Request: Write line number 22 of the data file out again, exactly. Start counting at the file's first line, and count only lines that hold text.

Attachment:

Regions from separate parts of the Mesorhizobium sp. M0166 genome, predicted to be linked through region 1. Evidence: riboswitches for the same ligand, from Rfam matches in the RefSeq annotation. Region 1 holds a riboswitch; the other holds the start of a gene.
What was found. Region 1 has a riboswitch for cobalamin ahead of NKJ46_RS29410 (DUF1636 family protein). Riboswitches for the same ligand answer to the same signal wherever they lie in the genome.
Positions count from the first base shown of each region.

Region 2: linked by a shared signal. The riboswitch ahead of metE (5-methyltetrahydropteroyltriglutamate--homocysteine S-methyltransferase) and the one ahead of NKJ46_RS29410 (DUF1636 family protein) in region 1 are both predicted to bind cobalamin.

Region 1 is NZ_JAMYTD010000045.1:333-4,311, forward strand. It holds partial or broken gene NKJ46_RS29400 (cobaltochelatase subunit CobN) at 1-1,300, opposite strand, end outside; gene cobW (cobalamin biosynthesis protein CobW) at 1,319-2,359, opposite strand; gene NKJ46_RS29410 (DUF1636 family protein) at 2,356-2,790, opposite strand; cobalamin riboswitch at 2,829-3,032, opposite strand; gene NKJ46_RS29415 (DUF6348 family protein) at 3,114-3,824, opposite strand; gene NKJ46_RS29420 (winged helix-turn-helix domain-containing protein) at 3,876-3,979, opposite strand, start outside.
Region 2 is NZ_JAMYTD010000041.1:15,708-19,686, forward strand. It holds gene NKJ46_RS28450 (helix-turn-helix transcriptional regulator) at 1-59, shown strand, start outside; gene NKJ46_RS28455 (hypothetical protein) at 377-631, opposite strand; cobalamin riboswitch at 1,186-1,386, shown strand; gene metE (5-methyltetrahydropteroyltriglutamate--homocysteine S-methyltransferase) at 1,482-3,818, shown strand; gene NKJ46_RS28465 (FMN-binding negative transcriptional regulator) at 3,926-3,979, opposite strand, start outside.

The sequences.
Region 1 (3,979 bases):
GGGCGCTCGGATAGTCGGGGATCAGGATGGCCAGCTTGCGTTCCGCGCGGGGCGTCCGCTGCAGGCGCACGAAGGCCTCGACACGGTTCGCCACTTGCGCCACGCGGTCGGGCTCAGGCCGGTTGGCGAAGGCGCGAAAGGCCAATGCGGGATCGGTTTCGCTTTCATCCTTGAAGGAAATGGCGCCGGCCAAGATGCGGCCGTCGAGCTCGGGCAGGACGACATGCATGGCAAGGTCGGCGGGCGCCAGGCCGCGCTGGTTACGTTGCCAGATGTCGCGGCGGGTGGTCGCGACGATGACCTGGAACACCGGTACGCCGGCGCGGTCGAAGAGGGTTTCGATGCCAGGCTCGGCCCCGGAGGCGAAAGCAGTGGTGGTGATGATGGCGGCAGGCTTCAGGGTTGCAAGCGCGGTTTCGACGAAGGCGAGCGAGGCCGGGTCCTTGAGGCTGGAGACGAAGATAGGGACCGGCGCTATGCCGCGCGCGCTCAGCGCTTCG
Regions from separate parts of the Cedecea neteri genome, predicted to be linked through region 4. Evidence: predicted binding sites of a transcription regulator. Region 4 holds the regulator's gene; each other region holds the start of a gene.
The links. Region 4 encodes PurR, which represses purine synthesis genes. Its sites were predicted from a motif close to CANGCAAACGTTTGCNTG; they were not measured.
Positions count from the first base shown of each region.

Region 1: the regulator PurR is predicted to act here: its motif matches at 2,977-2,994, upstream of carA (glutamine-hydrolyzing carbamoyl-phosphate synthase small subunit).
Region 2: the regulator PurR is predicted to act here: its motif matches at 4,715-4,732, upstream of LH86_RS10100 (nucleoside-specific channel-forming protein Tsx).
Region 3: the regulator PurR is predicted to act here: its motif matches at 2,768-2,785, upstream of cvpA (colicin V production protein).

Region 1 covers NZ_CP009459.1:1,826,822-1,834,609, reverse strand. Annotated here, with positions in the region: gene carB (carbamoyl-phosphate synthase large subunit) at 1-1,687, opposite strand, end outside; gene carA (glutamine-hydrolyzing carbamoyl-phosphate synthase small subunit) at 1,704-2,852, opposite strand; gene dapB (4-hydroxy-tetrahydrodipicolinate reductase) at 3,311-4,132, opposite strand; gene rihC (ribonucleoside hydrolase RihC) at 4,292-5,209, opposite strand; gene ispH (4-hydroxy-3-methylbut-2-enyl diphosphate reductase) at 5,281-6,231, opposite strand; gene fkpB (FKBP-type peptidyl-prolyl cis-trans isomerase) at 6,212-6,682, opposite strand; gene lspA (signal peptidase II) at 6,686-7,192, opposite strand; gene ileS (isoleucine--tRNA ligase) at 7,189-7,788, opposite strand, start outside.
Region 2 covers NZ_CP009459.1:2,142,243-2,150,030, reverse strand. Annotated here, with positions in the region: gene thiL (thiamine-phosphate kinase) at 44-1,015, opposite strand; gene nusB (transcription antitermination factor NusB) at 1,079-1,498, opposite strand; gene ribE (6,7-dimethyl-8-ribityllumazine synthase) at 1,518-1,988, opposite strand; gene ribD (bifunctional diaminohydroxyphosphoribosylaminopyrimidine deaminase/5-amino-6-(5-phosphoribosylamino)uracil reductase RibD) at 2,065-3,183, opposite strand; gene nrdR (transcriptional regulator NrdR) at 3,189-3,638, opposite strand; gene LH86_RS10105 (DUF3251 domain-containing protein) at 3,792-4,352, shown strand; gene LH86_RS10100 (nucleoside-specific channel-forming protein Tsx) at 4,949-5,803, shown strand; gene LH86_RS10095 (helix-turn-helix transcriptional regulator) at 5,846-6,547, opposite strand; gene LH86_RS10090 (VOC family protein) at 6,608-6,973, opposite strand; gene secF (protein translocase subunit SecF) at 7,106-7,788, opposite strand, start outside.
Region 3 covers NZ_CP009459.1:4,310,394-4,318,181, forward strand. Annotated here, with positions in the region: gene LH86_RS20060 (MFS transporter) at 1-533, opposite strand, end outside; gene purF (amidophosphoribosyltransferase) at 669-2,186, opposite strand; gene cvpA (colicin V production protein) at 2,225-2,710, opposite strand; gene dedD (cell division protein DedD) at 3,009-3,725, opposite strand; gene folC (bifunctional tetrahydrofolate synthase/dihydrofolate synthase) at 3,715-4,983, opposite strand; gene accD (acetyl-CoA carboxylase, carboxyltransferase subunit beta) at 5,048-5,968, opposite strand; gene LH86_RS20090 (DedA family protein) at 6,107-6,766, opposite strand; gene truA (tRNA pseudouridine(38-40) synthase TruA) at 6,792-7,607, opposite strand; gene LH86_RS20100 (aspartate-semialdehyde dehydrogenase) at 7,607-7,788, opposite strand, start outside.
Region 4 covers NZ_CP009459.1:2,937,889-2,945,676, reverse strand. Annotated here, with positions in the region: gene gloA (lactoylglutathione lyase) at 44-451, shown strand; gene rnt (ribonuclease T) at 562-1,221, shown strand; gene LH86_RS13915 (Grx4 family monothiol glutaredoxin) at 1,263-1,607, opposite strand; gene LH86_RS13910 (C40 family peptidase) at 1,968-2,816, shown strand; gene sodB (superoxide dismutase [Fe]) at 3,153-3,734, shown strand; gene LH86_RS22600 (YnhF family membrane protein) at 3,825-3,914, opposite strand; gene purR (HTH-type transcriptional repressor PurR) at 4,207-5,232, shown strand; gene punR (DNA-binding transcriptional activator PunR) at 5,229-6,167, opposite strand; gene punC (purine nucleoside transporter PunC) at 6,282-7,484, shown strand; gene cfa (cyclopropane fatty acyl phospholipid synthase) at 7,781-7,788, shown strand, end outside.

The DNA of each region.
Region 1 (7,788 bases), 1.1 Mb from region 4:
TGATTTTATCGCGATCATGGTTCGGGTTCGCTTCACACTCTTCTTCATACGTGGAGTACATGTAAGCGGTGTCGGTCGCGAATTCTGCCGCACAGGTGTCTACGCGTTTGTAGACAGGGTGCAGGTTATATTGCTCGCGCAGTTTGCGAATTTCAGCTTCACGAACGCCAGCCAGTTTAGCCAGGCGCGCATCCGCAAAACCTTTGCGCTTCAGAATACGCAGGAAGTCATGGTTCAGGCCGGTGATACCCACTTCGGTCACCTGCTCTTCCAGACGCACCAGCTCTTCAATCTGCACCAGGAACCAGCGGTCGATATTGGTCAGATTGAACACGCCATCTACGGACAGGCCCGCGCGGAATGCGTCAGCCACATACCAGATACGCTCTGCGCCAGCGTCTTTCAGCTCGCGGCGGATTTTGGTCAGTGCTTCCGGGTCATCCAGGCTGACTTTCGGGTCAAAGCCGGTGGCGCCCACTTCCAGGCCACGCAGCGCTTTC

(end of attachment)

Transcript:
TGATTTTATCGCGATCATGGTTCGGGTTCGCTTCACACTCTTCTTCATACGTGGAGTACATGTAAGCGGTGTCGGTCGCGAATTCTGCCGCACAGGTGTCTACGCGTTTGTAGACAGGGTGCAGGTTATATTGCTCGCGCAGTTTGCGAATTTCAGCTTCACGAACGCCAGCCAGTTTAGCCAGGCGCGCATCCGCAAAACCTTTGCGCTTCAGAATACGCAGGAAGTCATGGTTCAGGCCGGTGATACCCACTTCGGTCACCTGCTCTTCCAGACGCACCAGCTCTTCAATCTGCACCAGGAACCAGCGGTCGATATTGGTCAGATTGAACACGCCATCTACGGACAGGCCCGCGCGGAATGCGTCAGCCACATACCAGATACGCTCTGCGCCAGCGTCTTTCAGCTCGCGGCGGATTTTGGTCAGTGCTTCCGGGTCATCCAGGCTGACTTTCGGGTCAAAGCCGGTGGCGCCCACTTCCAGGCCACGCAGCGCTTTC